Today I’m going to share with you three buyer persona hacks you can use to reach your target audience. (You can also view this as a video on our YouTube channel.)
But, before I get to those killer tips, let’s step back for a second.
The buyer persona – those we plan to market our goods and services to – is important to define prior to developing a content marketing strategy.
The goal is to provide information, tips, tools, and more to help reduce their pain points while considering your product or service as a solution. In the end, you want to know who your buyers are, and the type of journey they take as they move through a buying process. To get to the bottom of their buying behavior, you need to understand them fully.
The more you know about your ideal client, the better off you’ll be picking the right social media platform to start with.
We use buyer persona templates to develop each major persona type for their individual business or their client’s business.
The persona(s) are then leveraged to create custom content for their brand for each persona type.
That activity focuses on the language, images, social media platforms, media, hashtags, and more to any content they plan to develop.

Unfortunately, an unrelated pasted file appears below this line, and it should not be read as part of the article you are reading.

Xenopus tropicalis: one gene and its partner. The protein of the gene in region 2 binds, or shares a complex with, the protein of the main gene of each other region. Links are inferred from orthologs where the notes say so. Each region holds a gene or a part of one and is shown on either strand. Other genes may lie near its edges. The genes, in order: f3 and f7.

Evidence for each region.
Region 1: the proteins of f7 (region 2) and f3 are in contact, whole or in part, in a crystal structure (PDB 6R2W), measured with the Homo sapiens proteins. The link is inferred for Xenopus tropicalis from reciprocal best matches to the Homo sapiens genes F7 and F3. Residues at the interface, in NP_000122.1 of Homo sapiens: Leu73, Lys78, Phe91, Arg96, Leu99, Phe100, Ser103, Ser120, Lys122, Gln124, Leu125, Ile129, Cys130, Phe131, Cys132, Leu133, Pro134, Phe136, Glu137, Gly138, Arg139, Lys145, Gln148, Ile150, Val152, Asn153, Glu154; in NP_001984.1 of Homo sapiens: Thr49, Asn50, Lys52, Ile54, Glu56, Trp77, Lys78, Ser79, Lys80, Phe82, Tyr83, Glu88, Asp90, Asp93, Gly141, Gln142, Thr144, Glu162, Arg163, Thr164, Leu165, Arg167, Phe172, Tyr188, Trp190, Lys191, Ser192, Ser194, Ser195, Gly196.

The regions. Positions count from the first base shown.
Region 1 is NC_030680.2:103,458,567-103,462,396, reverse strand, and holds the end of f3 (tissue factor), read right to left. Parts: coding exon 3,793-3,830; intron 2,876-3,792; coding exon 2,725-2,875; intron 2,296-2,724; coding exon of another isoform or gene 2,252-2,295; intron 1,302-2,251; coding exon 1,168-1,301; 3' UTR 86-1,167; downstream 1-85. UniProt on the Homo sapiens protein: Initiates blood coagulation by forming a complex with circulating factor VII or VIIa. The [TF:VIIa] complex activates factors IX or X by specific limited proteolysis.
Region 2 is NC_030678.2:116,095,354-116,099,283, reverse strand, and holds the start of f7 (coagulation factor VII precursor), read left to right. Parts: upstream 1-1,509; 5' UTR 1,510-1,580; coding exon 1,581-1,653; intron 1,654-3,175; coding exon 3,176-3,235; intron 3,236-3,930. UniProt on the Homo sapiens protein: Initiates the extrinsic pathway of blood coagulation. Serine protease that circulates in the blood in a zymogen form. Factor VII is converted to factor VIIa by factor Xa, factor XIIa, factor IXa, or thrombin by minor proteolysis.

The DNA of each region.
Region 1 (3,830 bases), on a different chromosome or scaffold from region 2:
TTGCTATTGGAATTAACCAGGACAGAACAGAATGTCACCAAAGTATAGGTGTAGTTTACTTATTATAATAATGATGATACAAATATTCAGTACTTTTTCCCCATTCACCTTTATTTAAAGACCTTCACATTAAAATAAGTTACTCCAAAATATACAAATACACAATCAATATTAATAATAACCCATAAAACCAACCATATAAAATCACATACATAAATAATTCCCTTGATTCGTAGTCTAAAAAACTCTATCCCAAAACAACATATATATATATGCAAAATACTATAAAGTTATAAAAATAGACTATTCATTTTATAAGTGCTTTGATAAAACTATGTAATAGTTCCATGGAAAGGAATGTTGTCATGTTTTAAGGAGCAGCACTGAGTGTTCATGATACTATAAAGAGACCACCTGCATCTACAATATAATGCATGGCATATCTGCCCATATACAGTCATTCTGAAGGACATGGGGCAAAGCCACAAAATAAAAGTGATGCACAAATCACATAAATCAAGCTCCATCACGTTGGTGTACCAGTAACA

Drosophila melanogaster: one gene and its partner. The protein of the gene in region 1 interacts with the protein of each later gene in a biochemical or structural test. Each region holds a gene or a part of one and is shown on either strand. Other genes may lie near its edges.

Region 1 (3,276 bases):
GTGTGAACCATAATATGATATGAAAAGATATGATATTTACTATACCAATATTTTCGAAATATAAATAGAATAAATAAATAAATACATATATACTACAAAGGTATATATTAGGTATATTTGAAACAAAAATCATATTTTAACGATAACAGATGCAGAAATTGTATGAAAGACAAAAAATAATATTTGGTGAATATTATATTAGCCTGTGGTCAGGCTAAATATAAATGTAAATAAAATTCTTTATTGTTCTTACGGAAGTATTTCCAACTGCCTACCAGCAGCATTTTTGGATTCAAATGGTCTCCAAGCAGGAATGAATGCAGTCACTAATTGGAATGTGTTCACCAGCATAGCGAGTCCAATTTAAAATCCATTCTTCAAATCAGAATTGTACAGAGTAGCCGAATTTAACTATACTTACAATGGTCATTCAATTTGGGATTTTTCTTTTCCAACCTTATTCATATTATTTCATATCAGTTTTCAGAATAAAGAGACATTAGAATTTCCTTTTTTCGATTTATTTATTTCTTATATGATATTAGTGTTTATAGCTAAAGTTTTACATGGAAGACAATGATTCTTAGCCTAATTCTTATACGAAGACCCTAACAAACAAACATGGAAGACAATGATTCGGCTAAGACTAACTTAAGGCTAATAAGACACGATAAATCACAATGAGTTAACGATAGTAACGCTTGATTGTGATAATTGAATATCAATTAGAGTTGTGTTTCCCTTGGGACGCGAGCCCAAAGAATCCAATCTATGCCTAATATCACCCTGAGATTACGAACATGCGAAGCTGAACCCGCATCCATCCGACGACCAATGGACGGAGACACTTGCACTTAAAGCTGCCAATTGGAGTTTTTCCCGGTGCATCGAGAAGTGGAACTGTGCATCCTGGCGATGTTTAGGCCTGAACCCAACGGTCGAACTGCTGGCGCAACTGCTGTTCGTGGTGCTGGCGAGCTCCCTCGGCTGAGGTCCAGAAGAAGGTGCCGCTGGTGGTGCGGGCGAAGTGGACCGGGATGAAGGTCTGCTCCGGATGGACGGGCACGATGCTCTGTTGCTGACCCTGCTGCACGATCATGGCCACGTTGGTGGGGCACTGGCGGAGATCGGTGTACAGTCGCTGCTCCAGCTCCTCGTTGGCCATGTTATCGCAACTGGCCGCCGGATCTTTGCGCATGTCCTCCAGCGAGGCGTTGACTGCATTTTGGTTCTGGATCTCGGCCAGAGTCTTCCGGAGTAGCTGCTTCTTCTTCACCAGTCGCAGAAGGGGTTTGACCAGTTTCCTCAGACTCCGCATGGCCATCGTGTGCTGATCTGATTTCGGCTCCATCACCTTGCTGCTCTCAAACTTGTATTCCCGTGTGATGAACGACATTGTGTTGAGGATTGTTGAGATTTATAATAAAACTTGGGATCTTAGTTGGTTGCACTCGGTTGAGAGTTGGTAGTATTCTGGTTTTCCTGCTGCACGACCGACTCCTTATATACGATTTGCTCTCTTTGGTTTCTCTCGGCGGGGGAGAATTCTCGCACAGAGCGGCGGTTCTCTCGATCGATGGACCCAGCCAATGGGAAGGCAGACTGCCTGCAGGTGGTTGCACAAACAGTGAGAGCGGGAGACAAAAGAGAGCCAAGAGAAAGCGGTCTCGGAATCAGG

We take time to narrow the market to three segments – (a) target, (b) secondary level, and (3) reach markets.
I recommend reviewing personas after large marketing campaigns, annual business goal meetings, and in cases when brands or products change.
How to know your who, what, why, and how of social media.
- Who specifically do you help?
- What problem do you solve?
- Why should your audience care?
- How will your solution improve their life/business?
3 Buyer Persona Hacks…
- Create a share a poll that identifies personal traits about your audience. Ask questions that may seem off-the-wall, but help you define who they are, like:
- What kind of movies do you like to watch? (a) drama (b) sci-fi (c) action (d) romance, etc. This data informs how you create scenarios in content examples. Each genre lends itself to certain types of content headlines. Future storylines, promotions, graphics, etc. could then be based on the data.
- Base assumptions on past experience, but test, test, test – everything!
- SEO – this might sound crazy, but creating content using a question headline will often land in a higher spot on the search engines than non-question headlines.
- For example, “Why is my business failing?” could potentially rank higher than “5 Reasons Your Business Is Failing” because Google likes to know you’re helping people.
Now that you have the hacks, go out there and find your buyers!